Posted by: Peter AU | Dec 29 2016 3:23 utc | 48

My theory of ceasefires: early this year oil prices (and natural gas prices in Europe that are pegged to oil) reached 30 $/bbl, which would severely damage the budget of RF if it lasted longer. Putin is a bit of a fanatic about balancing the budget and indeed, Russia cannot freely borrow and maintain independence (check Venezuela what happens when the spirit is willing but the budget is weak). In any case, there was a serious attempt to reduce the outlays for Syrian war.

Quiz question number 1: what is heavier, and what is lightest: one ounce of milk, butter and gold? Butter is the lightest, then milk, then gold. Number two: a pound of gold, milk and butter? Butter weights more than gold (its pounds have 16 ounces, and gold's, 12 ounces), and milk is measured with pints, not pounds.

Serious question: what happens to Russian budget if the oil export is cut by 5% and the price rises by 5%, say, from 50 to 52.5? Answer: the tax on oil export is a (hefty) percentage of the price MINUS 25 dollars per barrel. Consequently, tax per barrel would increase 10% and the total tax by roughly 5%. This also tells you that oil at 30 $/barrels gives five times less revenue than at 50. And due to the deal with OPEC, the price actually climbed from 45 to 53.

ON TOP OF THAT, the OPEC deal is even better for Iran. Iran lost a lot of market share in sanction years so it did not want to participate in production cuts, and the eventual compromise was facilitated by Russia and Kazakhstan joining. The bottom line is that Russia AND Iran have more money, and fresh reasons to like each other -- that always helps, as there are always some fresh or medium fresh to be weary of each other.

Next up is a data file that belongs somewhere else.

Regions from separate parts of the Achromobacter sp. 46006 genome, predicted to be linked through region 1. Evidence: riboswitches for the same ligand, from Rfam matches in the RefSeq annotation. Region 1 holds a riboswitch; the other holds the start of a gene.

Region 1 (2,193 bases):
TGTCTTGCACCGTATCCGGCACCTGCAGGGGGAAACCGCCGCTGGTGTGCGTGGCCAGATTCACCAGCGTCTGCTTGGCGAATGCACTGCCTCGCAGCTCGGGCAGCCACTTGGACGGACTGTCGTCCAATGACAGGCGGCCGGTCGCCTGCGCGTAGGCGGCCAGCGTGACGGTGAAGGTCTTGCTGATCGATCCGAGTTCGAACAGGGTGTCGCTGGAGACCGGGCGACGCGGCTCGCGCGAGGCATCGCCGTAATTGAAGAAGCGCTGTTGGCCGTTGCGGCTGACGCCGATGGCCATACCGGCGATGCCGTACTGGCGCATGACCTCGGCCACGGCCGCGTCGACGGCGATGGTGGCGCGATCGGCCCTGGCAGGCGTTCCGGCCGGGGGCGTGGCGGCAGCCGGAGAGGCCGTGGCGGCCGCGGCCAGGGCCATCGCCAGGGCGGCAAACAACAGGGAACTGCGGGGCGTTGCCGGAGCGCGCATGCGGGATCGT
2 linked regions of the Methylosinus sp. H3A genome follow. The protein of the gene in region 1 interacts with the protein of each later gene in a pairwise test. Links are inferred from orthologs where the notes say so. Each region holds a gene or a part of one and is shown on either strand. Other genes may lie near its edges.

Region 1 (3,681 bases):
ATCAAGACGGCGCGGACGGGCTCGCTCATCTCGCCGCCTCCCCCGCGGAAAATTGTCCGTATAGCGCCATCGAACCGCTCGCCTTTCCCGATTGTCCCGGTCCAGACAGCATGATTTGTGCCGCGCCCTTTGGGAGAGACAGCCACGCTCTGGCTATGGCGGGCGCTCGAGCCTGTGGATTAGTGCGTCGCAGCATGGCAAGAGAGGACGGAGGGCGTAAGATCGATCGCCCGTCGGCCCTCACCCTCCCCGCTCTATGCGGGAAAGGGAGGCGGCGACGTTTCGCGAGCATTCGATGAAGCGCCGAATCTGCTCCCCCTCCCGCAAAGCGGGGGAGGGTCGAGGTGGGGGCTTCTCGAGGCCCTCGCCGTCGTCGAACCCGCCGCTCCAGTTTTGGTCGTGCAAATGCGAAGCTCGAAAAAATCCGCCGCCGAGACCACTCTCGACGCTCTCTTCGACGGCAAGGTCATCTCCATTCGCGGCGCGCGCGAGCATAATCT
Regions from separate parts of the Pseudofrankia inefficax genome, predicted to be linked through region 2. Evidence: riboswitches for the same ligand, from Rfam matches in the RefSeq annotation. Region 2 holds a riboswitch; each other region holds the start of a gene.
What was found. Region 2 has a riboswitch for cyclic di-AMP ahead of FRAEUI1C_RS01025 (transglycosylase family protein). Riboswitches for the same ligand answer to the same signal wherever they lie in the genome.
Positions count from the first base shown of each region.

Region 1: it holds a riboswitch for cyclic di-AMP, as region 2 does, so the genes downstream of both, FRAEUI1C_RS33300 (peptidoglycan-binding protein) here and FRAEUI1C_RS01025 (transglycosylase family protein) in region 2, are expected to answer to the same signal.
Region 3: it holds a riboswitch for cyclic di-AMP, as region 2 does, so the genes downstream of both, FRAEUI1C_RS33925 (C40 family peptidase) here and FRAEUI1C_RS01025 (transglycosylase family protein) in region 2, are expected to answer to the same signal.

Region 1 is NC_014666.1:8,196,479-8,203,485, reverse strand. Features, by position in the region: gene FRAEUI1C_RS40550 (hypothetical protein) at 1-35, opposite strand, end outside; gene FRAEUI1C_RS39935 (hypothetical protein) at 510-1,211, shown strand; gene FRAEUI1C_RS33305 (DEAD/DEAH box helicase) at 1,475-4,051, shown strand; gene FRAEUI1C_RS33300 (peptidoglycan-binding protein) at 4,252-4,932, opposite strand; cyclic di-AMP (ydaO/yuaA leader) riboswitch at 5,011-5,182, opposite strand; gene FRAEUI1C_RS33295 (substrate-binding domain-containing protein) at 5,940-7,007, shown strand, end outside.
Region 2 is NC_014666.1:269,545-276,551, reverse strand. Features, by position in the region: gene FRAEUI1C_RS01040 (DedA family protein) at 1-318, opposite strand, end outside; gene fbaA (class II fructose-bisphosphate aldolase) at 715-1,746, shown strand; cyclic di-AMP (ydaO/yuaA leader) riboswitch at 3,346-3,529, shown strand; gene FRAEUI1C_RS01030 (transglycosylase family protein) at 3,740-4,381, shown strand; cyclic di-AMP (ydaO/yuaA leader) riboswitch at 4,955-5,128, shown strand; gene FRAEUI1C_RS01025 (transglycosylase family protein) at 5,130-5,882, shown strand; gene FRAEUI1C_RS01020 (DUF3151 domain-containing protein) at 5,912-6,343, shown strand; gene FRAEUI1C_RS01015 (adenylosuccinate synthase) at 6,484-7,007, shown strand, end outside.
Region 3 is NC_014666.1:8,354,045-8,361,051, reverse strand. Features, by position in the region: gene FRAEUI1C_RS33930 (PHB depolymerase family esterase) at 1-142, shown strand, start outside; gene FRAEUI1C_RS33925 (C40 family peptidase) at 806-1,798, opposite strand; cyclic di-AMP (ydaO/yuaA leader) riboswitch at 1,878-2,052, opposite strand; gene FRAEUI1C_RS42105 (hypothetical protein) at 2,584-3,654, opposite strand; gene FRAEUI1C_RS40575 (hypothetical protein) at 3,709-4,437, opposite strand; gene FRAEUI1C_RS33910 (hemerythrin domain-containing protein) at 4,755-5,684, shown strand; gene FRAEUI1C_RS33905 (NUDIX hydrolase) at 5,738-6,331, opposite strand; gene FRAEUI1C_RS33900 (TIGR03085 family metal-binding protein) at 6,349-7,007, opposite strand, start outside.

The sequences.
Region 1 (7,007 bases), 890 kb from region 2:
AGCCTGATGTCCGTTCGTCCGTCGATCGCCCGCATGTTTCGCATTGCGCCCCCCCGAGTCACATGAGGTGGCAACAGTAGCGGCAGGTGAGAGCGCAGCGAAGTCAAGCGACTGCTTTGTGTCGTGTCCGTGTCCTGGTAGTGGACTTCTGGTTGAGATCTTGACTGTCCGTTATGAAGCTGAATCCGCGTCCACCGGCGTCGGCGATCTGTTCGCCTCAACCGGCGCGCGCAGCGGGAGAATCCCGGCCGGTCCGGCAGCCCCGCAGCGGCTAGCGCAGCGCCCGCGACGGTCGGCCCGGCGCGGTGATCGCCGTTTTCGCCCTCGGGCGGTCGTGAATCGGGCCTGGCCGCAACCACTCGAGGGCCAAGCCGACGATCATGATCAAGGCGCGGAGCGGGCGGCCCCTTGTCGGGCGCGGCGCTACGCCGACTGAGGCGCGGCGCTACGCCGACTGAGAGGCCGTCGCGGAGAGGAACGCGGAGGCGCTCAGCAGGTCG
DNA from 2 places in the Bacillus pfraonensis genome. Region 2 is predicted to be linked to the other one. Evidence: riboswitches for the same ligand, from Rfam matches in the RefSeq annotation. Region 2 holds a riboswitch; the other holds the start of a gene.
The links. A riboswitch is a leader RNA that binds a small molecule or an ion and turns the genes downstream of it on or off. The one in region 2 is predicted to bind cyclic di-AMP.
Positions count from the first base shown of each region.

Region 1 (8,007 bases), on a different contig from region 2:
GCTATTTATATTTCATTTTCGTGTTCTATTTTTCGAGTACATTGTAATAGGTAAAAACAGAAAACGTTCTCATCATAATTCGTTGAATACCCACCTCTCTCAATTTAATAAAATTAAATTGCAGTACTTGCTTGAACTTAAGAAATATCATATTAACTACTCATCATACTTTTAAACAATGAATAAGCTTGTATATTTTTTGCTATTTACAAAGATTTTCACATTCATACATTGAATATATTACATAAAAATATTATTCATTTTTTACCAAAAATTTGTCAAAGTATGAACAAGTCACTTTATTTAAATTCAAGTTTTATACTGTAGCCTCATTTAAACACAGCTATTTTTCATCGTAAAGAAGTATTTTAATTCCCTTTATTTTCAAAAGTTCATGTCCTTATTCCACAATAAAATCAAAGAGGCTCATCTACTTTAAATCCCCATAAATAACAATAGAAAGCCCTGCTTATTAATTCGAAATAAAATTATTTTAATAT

Given that, I would expect the usual "energetic diplomacy", but on the ground, usual short pauses to improve the logistics, try to split the opponents and, last but not least, show the troops that you actually care whether they live or die. But more Russian and Iranian troops and materiel, no drops like those in the Spring.

One the other side of the "unnamed Gulf" the budget remains solidly in the red where it counts, in KSA. KSA and other Gulfies were throwing their weight around by giving a bundle of billions there, another bundle elsewhere etc. Which is good if you want to buy, say, American Congress, but does not instill any durability of alliances. Egypt (and consequently, Libya) drifted away from the Gulfies, Pakistan was rather aloof from the beginning of Yemen war, and Turkey ...

Figuring what Erdogan will do is Kremlinology, relying on what he actually says allows to conclude nothing or all. But depression in tourism and presumably, slower Gulfie investments at long last managed to depress the economy. Erdogan has to re-assess his Sultanesque war of one against all. That would necessitate rather disagreeable diet (is crow even halal?) so my guess is that at this moment, negotiations are mostly for show, but different sides have reasons to figure out some kind of a deal.

[I will continue in the next post]

Posted by: Piotr Berman | Dec 29 2016 3:29 utc | 49

@ Julian 39; @ psychohistorian 40

Your musings:
Will Trump try to drive a wedge between Russia and China?

I don't think that is going to happen and certainly hope it doesn't.

Have you two read Paul Craig Roberts’ recent post? PCR goes there. Henry Kissinger has been visiting Trump.

What is Henry Kissinger Up To?

The English language Russian news agency, Sputnik, reports that former US Secretary of State Henry Kissinger is advising US president-elect Donald Trump how to “bring the United States and Russia closer together to offset China’s military buildup.”

If we take this report at face value, it tells us that Kissinger, an old cold warrior, is working to use Trump’s commitment to better relations with Russia in order to separate Russia from its strategic alliance with China.